The scoop on ‘The Girls on the Bus’ star Natasha Behnam

· Updated on May 6, 2024

*Photo credit: Timothy Fernandez

Journalists have the ability to influence behaviors, change minds, and inspire the masses in just 1000 words. And in many cases, they can shape the way we view politics (and politicians). Journalists following the campaign trail is nothing new, but Max’s The Girls on the Bus is giving an inside scoop into how it unfolds from the comfort of our living rooms.

Based on the New York Times bestseller Chasing Hilary by Amy Chozick, The Girls on the Bus (created by Chozick and Julie Plec) chronicles the lives of Sadie McCarthy (Melissa Benoit), Grace Gordon Greene (Carla Gugino), Kimberlyn Anaya Kendrick (Christina Elmore), and Lola Rahaii (Natasha Behnam), four women journalists who embark on the campaign trail via bus, following presidential candidates and their every move. While their views are different, together, the four journalists discover friendship, love, and drama on the campaign trail. Lola, a Gen Z reporter, influencer, and activist, is a spirited voice of her generation and Behnam is just as dynamic as her character.

The Orange County native is a first-generation Iranian American who honed her filmmaking skills at Loyola Marymount University. Behnam then trained at UCB and The Groundlings Theatre & School to refine her comedic and improvisational skills, which shine in The Girls on Bus. Aside from acting, comedy, and screenwriting, the multi-hyphenate creative is an avid traveler, linguist, and an instructor in meditation and yoga, influencing her creative approach to storytelling.

With roles in Mayans M.C. and Crazy Ex-Girlfriend, Behnam is stepping deeper into the spotlight with her starring role as Lola. INTO spoke with The Girls on the Bus star about her relationship to social media, the sisterhood she formed with her fellow co-stars, and how John Tucker Must Die created the queer pop culture moment that defined her childhood.

Which three words would you use to describe your The Girls on the Bus character, Lola Rahaii, and why?

Passionate, because she cares so much about changing the world. Sharp, because she’s hypervigilant and always does her research. Sensitive, because she’s been through so much, but still has a lot to learn and she’s making a lot of mistakes as she figures it all out.

Lola is a social media star. So, we have to ask, are you chronically online like your character or would you prefer being off the grid?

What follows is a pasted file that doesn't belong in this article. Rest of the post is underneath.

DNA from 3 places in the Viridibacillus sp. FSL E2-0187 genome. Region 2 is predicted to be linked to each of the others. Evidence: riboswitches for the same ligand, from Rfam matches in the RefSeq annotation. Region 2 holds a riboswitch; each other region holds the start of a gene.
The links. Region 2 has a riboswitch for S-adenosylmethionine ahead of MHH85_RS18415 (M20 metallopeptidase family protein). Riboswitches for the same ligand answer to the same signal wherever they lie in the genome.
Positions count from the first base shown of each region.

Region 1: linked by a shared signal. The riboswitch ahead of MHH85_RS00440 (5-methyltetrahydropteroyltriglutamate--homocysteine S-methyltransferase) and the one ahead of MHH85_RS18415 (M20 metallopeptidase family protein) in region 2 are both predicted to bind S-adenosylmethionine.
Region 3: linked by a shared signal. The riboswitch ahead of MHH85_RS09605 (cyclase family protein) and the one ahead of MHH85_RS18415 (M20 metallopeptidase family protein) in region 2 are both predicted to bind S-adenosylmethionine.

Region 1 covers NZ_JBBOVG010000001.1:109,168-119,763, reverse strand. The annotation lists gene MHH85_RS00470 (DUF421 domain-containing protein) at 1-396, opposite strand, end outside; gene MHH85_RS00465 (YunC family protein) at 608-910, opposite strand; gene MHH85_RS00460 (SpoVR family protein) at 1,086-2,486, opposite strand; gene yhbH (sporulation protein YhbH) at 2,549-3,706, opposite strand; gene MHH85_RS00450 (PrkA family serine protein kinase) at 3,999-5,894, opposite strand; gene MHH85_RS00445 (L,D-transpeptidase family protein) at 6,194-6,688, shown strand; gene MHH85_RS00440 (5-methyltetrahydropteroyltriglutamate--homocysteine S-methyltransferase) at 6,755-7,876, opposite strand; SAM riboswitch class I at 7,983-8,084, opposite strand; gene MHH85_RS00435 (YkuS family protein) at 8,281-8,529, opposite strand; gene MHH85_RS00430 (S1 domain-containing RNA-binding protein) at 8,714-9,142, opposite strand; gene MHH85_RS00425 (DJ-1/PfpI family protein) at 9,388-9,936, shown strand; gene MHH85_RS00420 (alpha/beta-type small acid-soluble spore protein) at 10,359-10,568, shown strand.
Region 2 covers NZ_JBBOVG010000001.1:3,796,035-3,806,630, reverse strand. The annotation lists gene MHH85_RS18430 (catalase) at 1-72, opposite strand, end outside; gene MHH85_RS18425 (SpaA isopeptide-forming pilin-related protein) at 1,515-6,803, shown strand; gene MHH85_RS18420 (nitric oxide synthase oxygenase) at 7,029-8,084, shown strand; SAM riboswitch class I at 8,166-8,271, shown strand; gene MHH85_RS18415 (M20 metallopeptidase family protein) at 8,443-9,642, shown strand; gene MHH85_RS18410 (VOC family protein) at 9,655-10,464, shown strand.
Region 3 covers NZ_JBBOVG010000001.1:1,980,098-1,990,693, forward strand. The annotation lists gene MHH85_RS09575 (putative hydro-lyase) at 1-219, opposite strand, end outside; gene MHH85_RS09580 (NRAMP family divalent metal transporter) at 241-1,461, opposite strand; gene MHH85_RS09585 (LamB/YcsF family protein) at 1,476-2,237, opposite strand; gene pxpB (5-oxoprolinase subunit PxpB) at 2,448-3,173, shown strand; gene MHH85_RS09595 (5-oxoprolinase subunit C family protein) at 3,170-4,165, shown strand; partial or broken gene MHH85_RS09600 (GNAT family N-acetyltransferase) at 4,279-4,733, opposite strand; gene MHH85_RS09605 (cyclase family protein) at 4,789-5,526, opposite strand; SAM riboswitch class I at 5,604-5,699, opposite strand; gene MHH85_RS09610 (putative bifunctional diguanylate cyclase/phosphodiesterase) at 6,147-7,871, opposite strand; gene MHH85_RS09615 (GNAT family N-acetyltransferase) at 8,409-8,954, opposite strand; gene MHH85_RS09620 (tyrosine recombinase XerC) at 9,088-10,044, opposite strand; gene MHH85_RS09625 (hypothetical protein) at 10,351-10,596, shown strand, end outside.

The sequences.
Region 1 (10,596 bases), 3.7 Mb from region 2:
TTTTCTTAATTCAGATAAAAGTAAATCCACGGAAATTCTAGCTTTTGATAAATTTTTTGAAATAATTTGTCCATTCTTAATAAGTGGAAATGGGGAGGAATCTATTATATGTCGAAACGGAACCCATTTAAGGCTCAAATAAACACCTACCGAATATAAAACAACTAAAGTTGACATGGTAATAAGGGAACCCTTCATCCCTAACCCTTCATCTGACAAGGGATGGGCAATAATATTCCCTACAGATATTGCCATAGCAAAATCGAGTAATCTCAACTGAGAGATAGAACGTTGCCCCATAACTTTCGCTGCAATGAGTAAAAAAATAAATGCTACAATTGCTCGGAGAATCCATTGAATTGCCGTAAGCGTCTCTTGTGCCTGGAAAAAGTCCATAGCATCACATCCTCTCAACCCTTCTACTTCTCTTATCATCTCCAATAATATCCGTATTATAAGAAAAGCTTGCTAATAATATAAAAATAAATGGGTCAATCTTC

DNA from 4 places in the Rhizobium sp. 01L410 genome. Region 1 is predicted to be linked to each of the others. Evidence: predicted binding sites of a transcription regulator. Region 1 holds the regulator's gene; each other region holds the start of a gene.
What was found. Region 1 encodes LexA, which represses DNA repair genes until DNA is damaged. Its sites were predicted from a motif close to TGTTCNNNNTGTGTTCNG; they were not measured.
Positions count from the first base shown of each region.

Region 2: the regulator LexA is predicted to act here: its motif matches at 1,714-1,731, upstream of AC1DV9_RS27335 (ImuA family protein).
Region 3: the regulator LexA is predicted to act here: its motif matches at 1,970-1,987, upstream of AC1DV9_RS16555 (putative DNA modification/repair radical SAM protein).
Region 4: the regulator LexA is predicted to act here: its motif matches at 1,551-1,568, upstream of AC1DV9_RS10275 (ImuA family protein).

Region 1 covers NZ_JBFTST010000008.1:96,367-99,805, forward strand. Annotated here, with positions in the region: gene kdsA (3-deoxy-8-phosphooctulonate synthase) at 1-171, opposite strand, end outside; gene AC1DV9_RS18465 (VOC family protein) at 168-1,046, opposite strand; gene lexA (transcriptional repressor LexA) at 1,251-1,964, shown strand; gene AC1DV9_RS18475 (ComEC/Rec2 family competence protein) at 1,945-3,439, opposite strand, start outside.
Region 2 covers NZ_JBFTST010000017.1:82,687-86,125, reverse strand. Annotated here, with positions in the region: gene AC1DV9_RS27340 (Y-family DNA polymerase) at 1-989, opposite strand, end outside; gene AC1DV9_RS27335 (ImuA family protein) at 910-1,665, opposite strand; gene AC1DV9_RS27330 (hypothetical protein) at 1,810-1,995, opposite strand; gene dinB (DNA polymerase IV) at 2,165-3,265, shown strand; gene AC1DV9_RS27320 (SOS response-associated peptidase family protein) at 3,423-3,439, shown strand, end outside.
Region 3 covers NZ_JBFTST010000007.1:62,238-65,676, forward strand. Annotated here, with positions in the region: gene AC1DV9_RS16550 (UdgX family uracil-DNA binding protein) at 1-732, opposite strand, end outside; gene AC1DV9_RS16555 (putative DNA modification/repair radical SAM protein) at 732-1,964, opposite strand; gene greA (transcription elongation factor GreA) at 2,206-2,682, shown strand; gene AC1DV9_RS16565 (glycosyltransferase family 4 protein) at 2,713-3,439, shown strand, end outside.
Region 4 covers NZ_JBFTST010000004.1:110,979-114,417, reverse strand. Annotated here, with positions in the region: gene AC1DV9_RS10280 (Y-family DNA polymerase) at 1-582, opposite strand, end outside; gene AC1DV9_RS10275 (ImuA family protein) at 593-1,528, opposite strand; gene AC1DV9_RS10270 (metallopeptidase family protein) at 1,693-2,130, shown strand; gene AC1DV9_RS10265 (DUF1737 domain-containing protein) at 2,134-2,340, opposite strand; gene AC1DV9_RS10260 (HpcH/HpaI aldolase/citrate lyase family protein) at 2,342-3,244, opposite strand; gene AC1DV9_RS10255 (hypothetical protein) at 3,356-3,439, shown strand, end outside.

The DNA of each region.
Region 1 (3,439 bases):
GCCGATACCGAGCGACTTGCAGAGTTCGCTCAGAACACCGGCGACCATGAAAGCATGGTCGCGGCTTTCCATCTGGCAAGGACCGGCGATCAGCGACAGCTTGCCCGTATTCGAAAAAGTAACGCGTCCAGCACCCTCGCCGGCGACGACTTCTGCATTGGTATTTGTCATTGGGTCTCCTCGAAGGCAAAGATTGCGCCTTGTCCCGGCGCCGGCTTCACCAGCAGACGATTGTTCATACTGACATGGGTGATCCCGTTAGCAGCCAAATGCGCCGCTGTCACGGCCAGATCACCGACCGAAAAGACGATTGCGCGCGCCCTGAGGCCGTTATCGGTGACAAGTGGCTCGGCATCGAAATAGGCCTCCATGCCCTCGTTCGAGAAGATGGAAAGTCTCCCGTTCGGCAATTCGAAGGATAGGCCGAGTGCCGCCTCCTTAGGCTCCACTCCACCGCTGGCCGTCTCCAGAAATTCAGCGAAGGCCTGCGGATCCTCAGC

Oh boy, it depends on the day, but mostly I’d say I am chronically online. And other days, I really prefer to throw my phone into the ocean.

Which queer celeb would you want to make a TikTok with and why?

Kehlani, although that sounds scary because I feel like we’d have to do her “After Hours” dance challenge…but also….I’m down…

What was your favorite part of filming The Girls on the Bus

That’s such a hard question because I loved so much of it. I think the genuine friendships and sisterhood I formed with Carla, Melissa, and Christina were probably the best part. I love them dearly and spending day-in and day-out with them was such a joy. 

If we gave you a budget to produce a biopic about your favorite queer icon, who would it be, and what would be the Oscar-winning scene?

Am I allowed to say two of my friends? Is that crazy? I would do a dual biopic about my best friends Terry Hu & Damian Joseph Quinn. The Oscar-winning scene would be where they both turn into magical goddess beings in front of our eyes and through tear-stricken humor (deeply touching, yet somehow you’re also laughing), save the world from itself. In a way, I think they do that every day anyway. 

Which queer pop culture moment defined your childhood?

When Sophia Bush kissed Brittany Snow in the Oscar-winning hit film John Tucker Must Die. I was like…..what was that……I liked that…… 

As an avid traveler, what was the last place you visited that inspired your artistry? 

I went to Morocco a few years ago and really immersed myself in the city. I became conversational in Moroccan French, which is what a lot of people were speaking in Rabat, where I was. Everyone I met there was so kind and beautiful, and the culture was so rich. It was a very touching trip and I think it made me more whole, in a way. 

Finally, what do you hope viewers take away from watching Lola’s story on The Girls on the Bus?

I hope people walk away with a bit more empathy. She has such a vibrant outer shell, but as we get to know her, we see so much depth in her story and what she’s been through. Along with the other three nuanced, complex women, Lola can serve as an example of not judging a book by its cover, and uncovering friendship and camaraderie in places you didn’t think you would find it. 

The Girls on the Bus is streaming now on Max.

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